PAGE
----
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David Hornbeck: Culture eats strategy for breakfast! photo by jStock.

By Dr. David Hornbeck

The writer, a lifelong educator, is the founder of Strong Schools Maryland who has served as Maryland’s state superintendent of schools, Philadelphia’s schools superintendent, and Pennsylvania’s executive deputy secretary of Education.

As the founder of Strong Schools Maryland, no one is a stronger supporter of the Blueprint for Maryland’s Future than I. It’s the best education legislation in the country in the last half century. But it reflects a glaring omission. It does not explicitly deal with school culture. It is an example of outstanding strategies. They include:

  1. PreKindergarten for both 3 and 4 year olds.
  2. Significant tutoring for struggling students.
  3. More pay for teachers, a career ladder and greater emphasis on the professional status of teaching.
  4. Recognition that all poverty is not the same by creating a strong concentration of poverty factor and entitling all schools with 55% or more low-income students to be Community Schools with greater resources.
  5. Higher standards for graduation.
  6. Opportunities in the last two years of high school for academic acceleration, including a two year college degree and/or standards of excellence in career tech areas that can lead to industry recognized certification.
  7. And so much more, including historically unprecedented emphases on equity and systemic change.


HOWEVER, as the legendary management expert Peter Drucker observed, “Culture eats strategy for breakfast!” Poor culture breeds failure; good culture in an institution results in much greater success. That’s not just true of schools. It’s true of businesses, law firms, churches, government, even families…all institutions. Without a change in culture, the promise of the Blueprint will fall short.

So what is the status of culture in Maryland schools? As always, look to the evidence:

  1. There were 56,000 suspensions last year in Maryland: 60% of those were of Black students; 27% were students with disabilities. We feed the School to Prison Pipeline.
  2. 197,000 students were chronically absent last year. That’s nearly a quarter of all students. A big reason — they don’t want to be in a place where they don’t feel safe, where they feel disrespected; where their voices are not heard.
  3. 14% of our new teachers leave before the end of their third year, many more before the end of their seventh. As with students, many teachers simply don’t want to be in schools where disruption makes classroom management a major issue and where they, too, are not heard and respected.
  4. One third of our middle and high schoolers report mental health challenges annually, a major issue before the pandemic, much worse now.
  5. All these elements of poor school culture impact Black and Brown students disproportionally. Thus, only 34% of Black students, for example, are proficient in English/Language Arts while 60% of white students are. In math, 14% of Black students are proficient compared to 40% of white students.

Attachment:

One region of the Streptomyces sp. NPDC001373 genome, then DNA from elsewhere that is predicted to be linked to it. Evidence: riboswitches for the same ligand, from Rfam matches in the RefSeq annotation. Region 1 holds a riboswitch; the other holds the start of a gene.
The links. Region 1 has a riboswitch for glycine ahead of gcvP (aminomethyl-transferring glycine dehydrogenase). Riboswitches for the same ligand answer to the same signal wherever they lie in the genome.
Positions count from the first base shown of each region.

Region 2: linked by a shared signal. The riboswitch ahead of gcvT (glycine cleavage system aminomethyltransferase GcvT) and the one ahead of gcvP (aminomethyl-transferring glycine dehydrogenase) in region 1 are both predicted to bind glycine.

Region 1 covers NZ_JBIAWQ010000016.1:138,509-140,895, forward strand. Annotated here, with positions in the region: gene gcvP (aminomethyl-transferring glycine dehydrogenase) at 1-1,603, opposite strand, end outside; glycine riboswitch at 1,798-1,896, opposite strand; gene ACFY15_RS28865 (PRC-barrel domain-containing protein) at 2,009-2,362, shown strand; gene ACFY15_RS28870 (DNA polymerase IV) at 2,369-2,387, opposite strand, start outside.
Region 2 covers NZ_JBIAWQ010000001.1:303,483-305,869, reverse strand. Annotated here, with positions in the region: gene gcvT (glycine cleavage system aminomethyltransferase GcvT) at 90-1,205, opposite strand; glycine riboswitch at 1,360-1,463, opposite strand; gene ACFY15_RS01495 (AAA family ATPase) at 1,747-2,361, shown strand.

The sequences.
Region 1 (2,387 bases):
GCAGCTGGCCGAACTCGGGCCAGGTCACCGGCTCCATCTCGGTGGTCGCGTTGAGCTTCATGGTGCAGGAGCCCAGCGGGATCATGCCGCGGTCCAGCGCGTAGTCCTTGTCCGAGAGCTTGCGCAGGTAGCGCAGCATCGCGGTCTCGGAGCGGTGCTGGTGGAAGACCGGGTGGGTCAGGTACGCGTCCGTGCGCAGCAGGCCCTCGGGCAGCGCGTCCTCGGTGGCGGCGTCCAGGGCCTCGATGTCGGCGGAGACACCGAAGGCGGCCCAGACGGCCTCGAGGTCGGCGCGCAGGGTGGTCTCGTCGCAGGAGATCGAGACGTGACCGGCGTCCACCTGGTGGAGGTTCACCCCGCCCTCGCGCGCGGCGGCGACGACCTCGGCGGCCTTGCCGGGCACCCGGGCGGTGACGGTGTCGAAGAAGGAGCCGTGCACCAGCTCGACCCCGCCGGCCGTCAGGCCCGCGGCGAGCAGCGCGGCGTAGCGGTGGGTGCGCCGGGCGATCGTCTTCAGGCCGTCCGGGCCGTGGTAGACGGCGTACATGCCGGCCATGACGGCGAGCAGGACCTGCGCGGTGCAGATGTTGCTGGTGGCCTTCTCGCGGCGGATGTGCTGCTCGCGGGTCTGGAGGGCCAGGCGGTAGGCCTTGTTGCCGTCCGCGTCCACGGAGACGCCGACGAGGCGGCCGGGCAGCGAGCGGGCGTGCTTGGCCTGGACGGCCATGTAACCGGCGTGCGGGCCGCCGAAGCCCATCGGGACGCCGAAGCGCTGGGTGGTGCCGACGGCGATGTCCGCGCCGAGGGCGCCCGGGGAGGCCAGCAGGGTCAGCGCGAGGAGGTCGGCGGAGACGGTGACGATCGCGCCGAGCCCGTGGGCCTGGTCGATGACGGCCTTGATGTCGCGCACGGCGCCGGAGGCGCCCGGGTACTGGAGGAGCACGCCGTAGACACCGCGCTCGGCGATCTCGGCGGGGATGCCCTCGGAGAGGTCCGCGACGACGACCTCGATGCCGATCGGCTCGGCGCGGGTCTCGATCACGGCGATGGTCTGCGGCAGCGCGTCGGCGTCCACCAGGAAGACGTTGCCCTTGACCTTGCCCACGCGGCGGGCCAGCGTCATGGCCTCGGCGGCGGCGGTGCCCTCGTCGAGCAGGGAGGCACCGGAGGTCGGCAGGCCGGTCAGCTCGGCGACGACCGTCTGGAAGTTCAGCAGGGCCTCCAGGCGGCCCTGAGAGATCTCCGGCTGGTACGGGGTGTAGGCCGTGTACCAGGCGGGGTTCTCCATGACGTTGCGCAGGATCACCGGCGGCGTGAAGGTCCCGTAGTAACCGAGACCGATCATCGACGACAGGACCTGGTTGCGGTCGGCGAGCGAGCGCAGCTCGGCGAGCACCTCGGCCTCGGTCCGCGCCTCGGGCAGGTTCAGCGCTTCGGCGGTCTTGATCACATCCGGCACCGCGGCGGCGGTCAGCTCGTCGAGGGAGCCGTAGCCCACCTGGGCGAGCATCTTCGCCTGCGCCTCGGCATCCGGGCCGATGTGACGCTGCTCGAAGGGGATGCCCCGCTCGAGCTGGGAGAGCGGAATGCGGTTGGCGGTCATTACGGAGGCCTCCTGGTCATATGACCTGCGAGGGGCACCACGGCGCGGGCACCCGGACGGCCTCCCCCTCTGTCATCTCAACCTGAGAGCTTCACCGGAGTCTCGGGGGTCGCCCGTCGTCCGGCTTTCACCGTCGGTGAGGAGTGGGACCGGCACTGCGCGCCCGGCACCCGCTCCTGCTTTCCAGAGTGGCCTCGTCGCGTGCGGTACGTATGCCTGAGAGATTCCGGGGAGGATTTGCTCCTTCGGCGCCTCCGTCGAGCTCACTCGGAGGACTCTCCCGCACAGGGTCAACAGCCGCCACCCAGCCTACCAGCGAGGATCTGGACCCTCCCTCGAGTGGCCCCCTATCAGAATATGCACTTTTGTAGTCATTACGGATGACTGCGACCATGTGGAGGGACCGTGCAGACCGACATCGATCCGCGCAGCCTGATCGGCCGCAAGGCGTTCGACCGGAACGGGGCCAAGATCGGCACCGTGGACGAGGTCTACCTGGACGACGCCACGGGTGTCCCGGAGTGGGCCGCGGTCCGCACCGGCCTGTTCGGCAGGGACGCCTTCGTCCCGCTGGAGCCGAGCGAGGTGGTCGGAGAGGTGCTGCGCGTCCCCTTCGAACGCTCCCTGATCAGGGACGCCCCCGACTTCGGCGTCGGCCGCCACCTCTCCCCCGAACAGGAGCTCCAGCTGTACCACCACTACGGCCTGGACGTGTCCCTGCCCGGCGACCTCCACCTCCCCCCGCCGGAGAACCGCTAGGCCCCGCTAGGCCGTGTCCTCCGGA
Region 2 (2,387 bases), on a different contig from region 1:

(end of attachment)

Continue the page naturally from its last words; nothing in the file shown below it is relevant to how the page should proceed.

Such numbers are unacceptable, and the Blueprint will not be nearly as effective in changing them if we don’t change school culture at the same time.

Fortunately, there is a research-based solution that will change school culture dramatically. It is called restorative practices. House Bill 1257, sponsored by Del. Cheryl Pasteur (D-Baltimore County) and now under consideration in the Ways and Means Committee, and Senate Bill 917, sponsored by Sen. Benjamin T. Brooks (D-Baltimore County) and up for a hearing Wednesday in the Education, Energy and Environment Committee, provide the policy base to make the changes. These two bills call for all Maryland schools to become Restorative Schools over the next 12 years, phased in parallel with the Blueprint.

A Restorative School builds community and fosters positive relationships. It is a safer school. It is one that practices and celebrates racial justice, where interactions, decisions and instruction are done with equity as a compelling priority. Staff and students value one another, listen to one another. A Restorative School is one in which the principal and the leadership team model restorative behavior.

HB 1257 and SB 917 call for three essential things:

  1. The bills establish the Restorative School as an essential characteristic of a successful school as a matter of state policy. The Maryland State Department of Education is charged with developing a comprehensive plan in consultation with stakeholders to bring Restorative Schools to scale over 12 years.
  2. They call for a restorative coach in each Restorative School. A restorative coach’s primary responsibility is to work with all other staff in understanding and building the tools, mind-set, the way of life that a Restorative School reflects.
  3. The bills call for the requisite training. As each school begins its transformation, ALL staff…the principal, the teachers, the bus drivers, the cafeteria workers would ALL receive at least two days of training. Refresher training would occur annually.

Changing culture is hard. It does not occur overnight. It requires persistence and perseverance. But it’s an absolute prerequisite to achieving the goals of the Blueprint; indeed, it is crucial to making Maryland the kind of place where we all can thrive and, as Gov. Wes Moore has called for, no one is left behind .


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David Hornbeck: Culture eats strategy for breakfast!